Into the Raging Sea: Thirty-Three Mariners, One Megastorm, and the Sinking of El Faro

Into the Raging Sea: Thirty-Three Mariners, One Megastorm, and the Sinking of El Faro

On October 1, 2015, Hurricane Joaquin barreled into the Bermuda Triangle and swallowed the container ship El Faro whole, resulting in the worst American shipping disaster in thirty-five years. No one could fathom how a vessel equipped with satellite communications, a sophisticated navigation system, and cutting-edge weather forecasting could suddenly vanish—until now.

Relying on hundreds of exclusive interviews with family members and maritime experts, as well as the words of the crew members themselves—whose conversations were captured by the ship’s data recorder—journalist Rachel Slade unravels the mystery of the sinking of El Faro. As she recounts the final twenty-four hours onboard, Slade vividly depicts the officers’ anguish and fear as they struggled to carry out Captain Michael Davidson’s increasingly bizarre commands, which, they knew, would steer them straight into the eye of the storm. Taking a hard look at America's aging merchant marine fleet, Slade also reveals the truth about modern shipping—a cut-throat industry plagued by razor-thin profits and ever more violent hurricanes fueled by global warming.

A richly reported account of a singular tragedy, Into the Raging Sea takes us into the heart of an age-old American industry, casting new light on the hardworking men and women who paid the ultimate price in the name of profit.

Title:Into the Raging Sea: Thirty-Three Mariners, One Megastorm, and the Sinking of El Faro
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About Rachel Slade


    Into the Raging Sea: Thirty-Three Mariners, One Megastorm, and the Sinking of El Faro Reviews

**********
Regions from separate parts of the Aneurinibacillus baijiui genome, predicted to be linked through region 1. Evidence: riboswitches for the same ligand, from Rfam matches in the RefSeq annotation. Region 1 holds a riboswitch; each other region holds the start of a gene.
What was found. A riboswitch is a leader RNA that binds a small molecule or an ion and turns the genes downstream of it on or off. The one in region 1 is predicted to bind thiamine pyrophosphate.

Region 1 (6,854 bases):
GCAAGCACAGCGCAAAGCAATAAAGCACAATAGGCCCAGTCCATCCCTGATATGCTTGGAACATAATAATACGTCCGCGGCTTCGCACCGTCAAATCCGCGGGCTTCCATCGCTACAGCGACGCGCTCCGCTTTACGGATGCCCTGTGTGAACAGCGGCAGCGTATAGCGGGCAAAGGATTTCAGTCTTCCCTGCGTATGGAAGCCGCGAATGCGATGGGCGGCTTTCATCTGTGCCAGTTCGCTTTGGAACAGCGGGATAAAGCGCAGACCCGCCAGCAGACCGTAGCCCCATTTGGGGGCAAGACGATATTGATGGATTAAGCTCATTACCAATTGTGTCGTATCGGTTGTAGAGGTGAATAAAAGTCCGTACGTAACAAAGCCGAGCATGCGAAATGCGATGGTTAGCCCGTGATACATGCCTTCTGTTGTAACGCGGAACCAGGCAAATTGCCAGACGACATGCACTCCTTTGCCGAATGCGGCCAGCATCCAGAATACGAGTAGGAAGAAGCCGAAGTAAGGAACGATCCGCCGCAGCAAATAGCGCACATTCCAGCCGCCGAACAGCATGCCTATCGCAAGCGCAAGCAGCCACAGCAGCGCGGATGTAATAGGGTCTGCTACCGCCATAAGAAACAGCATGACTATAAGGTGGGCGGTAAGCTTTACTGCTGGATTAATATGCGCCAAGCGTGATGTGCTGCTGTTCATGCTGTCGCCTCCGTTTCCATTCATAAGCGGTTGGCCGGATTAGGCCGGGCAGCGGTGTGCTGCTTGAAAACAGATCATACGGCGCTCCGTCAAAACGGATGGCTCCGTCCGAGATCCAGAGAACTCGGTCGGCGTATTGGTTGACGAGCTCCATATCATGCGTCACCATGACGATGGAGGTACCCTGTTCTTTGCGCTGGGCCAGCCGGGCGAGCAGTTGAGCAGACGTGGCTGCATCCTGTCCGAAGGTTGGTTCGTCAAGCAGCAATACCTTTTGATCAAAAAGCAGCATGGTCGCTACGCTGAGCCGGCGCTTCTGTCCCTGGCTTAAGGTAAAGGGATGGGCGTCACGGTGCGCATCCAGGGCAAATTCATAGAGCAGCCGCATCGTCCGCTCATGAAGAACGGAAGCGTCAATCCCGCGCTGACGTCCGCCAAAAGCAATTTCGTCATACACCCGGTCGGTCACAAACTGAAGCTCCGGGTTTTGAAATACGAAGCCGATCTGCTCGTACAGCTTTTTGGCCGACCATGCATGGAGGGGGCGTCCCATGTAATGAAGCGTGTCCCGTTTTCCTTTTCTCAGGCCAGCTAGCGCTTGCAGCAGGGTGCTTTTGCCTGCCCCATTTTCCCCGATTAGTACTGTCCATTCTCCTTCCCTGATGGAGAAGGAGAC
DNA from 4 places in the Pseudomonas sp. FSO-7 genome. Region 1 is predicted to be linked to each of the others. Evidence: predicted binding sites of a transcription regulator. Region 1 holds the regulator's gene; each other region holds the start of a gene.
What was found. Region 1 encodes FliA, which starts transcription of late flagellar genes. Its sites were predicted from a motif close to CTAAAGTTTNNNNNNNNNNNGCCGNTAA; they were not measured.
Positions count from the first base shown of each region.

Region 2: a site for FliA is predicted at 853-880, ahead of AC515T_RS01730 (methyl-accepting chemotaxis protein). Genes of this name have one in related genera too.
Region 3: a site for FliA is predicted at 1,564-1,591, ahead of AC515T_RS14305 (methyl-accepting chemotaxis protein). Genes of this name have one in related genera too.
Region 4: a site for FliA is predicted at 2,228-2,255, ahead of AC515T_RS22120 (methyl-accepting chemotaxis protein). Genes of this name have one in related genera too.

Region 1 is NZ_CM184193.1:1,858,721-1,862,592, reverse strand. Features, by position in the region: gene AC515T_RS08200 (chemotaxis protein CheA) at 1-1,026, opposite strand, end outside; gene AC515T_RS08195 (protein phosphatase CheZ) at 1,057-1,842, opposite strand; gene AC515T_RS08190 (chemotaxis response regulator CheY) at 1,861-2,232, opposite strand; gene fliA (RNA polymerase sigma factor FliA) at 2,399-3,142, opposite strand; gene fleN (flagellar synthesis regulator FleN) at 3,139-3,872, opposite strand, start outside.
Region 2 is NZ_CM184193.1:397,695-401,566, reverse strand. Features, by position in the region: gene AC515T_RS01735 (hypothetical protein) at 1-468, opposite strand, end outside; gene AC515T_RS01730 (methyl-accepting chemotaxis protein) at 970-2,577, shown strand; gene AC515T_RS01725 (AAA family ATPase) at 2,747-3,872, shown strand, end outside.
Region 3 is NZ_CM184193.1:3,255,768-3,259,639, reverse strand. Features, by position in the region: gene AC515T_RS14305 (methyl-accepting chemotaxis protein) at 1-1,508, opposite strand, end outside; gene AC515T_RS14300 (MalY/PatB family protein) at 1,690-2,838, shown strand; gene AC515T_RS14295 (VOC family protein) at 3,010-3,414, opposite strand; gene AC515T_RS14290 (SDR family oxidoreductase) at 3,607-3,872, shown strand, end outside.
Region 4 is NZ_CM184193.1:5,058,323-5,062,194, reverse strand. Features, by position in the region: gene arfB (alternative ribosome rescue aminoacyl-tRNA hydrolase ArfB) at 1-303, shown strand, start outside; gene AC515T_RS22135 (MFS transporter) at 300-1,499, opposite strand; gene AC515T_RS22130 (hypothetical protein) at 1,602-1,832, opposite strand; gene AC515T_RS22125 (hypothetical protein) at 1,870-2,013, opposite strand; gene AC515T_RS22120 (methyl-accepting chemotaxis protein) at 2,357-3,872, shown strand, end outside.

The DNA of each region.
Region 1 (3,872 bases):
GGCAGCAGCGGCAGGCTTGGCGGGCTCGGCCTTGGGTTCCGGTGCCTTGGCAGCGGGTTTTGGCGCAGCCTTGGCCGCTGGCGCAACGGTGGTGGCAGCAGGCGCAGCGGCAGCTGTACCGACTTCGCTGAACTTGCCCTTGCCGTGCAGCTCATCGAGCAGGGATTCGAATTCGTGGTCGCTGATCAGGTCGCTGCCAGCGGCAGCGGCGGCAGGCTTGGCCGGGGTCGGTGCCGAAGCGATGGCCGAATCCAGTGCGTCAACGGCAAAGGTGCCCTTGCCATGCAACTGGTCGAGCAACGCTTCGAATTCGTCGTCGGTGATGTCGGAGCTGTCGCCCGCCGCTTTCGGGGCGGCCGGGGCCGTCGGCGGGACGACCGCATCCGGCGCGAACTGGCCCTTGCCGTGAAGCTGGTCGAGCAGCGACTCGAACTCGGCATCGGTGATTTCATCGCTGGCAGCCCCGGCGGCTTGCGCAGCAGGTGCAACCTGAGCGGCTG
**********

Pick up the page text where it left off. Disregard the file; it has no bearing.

• Matt

    “Over the radio, [Captain Michael] Davidson told his crew to throw their rafts in the water and get off the ship. But how could they even walk out onto the deck in those winds, let alone deploy a li...

  • Brenda Ayala

    This is very expertly researched and accounts for every bit of the varying events that caused the sinking of the El Faro.In short, the company TOTE fucked over their crew by having out of date softwar...

  • David V.

    Received as an ARC via my employer Barnes & Noble. Started 4-9-18. Finished 4-12-18. Investigative journalism at its best. Will keep you involved from beginning to end like a good fiction book but it'...

  • Zachary

    This is a fascinating account of the sinking of El Faro, a 700+ ft shipping vessel in 2015. The book delves into modern shipping, the history of ship building, and the pressures of capitalism without ...

  • Scott  Hitchcock

    3.5*'sA lot more social commentary than most of the books I've read in this genre. This book tackles corporate avarice, global warming, outdated legislature and other topics which all played into the ...

  • Kirsti

    Important story, amateurishly told. The author had access to recordings of conversations on the bridge, which is great, but she made up thoughts and emotions to go along with those conversations. Ther...

  • Melanie Johnson

    I don’t usually like “boat, sea-faring, arrrr” kind of books; however, this was fascinating! A true story about the El Faro that sailed out of Jacksonville headed to Puerto Rico in the midst of ...

  • Patrick SG

    An excellent and harrowing account of the loss of a ship with 33 people aboard during Hurricane Joaquin in 2015. For those who wondered how a ship could have deliberately moved into the path of a trop...

  • Nadine

    Wow, this was a fantastic book. It's a real page-turner of a non-fiction book; I read many chapters nearly breathlessly. I also learned a lot that I didn't know going in--for example, it goes into det...

  • Tonstant Weader

    Shipping is dangerous work and ships run aground, capsize, founder, or sink nearly every day. Some of these tragedies, though, capture the imagination and inspire writers to explore the reasons for th...